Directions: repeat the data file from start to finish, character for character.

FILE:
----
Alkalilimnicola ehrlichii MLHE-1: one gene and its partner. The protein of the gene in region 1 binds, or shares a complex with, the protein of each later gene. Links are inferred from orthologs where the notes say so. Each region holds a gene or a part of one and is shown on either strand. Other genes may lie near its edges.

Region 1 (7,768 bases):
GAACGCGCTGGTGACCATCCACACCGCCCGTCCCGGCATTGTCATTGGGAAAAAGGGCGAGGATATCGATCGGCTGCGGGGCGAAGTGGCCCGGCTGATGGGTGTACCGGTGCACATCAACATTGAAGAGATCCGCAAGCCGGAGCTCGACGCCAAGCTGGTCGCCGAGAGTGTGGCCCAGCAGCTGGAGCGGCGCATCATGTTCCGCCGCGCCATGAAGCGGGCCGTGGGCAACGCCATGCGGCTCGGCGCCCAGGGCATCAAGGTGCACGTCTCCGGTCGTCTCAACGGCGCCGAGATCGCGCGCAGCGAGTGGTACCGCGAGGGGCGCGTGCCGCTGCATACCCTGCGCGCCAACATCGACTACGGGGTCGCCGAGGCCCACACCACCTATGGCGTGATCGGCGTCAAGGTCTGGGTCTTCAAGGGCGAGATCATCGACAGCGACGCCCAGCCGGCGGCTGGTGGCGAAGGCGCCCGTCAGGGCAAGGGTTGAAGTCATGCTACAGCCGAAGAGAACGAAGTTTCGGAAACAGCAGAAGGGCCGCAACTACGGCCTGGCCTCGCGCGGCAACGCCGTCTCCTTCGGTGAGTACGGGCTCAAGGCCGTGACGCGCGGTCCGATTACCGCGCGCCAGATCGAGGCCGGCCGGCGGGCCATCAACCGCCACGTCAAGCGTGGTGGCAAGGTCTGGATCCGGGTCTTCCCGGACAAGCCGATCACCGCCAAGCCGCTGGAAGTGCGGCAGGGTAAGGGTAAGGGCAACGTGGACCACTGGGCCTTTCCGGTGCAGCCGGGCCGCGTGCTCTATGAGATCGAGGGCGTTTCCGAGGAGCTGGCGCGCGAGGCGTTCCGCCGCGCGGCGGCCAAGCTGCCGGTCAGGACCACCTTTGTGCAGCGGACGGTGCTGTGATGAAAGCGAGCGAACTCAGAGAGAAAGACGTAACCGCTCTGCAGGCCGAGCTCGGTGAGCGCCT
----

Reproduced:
Alkalilimnicola ehrlichii MLHE-1: one gene and its partner. The protein of the gene in region 1 binds, or shares a complex with, the protein of each later gene. Links are inferred from orthologs where the notes say so. Each region holds a gene or a part of one and is shown on either strand. Other genes may lie near its edges.

Region 1 (7,768 bases):
GAACGCGCTGGTGACCATCCACACCGCCCGTCCCGGCATTGTCATTGGGAAAAAGGGCGAGGATATCGATCGGCTGCGGGGCGAAGTGGCCCGGCTGATGGGTGTACCGGTGCACATCAACATTGAAGAGATCCGCAAGCCGGAGCTCGACGCCAAGCTGGTCGCCGAGAGTGTGGCCCAGCAGCTGGAGCGGCGCATCATGTTCCGCCGCGCCATGAAGCGGGCCGTGGGCAACGCCATGCGGCTCGGCGCCCAGGGCATCAAGGTGCACGTCTCCGGTCGTCTCAACGGCGCCGAGATCGCGCGCAGCGAGTGGTACCGCGAGGGGCGCGTGCCGCTGCATACCCTGCGCGCCAACATCGACTACGGGGTCGCCGAGGCCCACACCACCTATGGCGTGATCGGCGTCAAGGTCTGGGTCTTCAAGGGCGAGATCATCGACAGCGACGCCCAGCCGGCGGCTGGTGGCGAAGGCGCCCGTCAGGGCAAGGGTTGAAGTCATGCTACAGCCGAAGAGAACGAAGTTTCGGAAACAGCAGAAGGGCCGCAACTACGGCCTGGCCTCGCGCGGCAACGCCGTCTCCTTCGGTGAGTACGGGCTCAAGGCCGTGACGCGCGGTCCGATTACCGCGCGCCAGATCGAGGCCGGCCGGCGGGCCATCAACCGCCACGTCAAGCGTGGTGGCAAGGTCTGGATCCGGGTCTTCCCGGACAAGCCGATCACCGCCAAGCCGCTGGAAGTGCGGCAGGGTAAGGGTAAGGGCAACGTGGACCACTGGGCCTTTCCGGTGCAGCCGGGCCGCGTGCTCTATGAGATCGAGGGCGTTTCCGAGGAGCTGGCGCGCGAGGCGTTCCGCCGCGCGGCGGCCAAGCTGCCGGTCAGGACCACCTTTGTGCAGCGGACGGTGCTGTGATGAAAGCGAGCGAACTCAGAGAGAAAGACGTAACCGCTCTGCAGGCCGAGCTCGGTGAGCGCCT